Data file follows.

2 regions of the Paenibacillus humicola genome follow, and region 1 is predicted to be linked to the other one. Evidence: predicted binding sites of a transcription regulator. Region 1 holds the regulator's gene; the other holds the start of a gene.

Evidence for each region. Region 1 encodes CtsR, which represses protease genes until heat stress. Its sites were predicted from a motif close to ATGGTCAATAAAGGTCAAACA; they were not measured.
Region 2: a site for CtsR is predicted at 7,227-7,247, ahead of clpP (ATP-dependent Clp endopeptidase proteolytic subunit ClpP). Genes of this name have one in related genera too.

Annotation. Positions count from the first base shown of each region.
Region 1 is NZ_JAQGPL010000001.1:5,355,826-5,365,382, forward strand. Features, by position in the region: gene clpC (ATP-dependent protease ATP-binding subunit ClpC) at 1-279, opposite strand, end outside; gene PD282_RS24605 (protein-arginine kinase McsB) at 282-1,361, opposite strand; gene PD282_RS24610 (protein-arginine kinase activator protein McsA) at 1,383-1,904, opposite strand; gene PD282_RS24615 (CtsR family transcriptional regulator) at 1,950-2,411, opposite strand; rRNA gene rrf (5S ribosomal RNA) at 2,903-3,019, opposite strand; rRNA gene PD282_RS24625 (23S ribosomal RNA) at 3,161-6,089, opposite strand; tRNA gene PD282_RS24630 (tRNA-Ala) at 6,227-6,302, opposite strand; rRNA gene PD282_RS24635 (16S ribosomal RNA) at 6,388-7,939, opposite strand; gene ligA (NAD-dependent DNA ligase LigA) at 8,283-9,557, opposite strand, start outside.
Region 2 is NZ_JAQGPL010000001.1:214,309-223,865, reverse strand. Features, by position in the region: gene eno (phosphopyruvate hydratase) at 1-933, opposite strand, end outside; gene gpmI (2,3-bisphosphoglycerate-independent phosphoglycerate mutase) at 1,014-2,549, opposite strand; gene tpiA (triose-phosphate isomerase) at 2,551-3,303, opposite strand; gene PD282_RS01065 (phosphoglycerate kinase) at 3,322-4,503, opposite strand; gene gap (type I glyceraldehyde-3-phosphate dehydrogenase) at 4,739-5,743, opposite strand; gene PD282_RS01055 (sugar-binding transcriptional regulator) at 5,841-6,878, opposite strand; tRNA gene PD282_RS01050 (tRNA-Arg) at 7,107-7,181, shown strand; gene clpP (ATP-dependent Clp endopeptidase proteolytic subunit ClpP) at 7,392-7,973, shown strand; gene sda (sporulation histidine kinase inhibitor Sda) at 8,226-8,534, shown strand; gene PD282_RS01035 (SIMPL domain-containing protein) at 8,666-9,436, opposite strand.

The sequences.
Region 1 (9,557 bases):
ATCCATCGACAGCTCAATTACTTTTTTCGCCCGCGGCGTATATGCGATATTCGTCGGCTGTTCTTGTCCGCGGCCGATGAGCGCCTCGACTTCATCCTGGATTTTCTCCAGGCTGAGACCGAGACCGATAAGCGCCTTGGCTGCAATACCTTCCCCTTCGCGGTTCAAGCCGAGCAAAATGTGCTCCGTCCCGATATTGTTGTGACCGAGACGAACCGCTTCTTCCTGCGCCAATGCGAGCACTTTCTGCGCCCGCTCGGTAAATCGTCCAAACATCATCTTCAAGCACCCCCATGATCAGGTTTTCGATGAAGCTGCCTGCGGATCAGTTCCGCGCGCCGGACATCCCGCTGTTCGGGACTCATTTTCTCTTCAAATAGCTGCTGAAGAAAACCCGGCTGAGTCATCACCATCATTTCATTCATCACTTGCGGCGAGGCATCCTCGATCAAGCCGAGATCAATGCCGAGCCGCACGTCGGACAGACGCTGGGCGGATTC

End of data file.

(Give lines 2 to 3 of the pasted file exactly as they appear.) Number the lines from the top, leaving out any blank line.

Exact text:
Evidence for each region. Region 1 encodes CtsR, which represses protease genes until heat stress. Its sites were predicted from a motif close to ATGGTCAATAAAGGTCAAACA; they were not measured.
Region 2: a site for CtsR is predicted at 7,227-7,247, ahead of clpP (ATP-dependent Clp endopeptidase proteolytic subunit ClpP). Genes of this name have one in related genera too.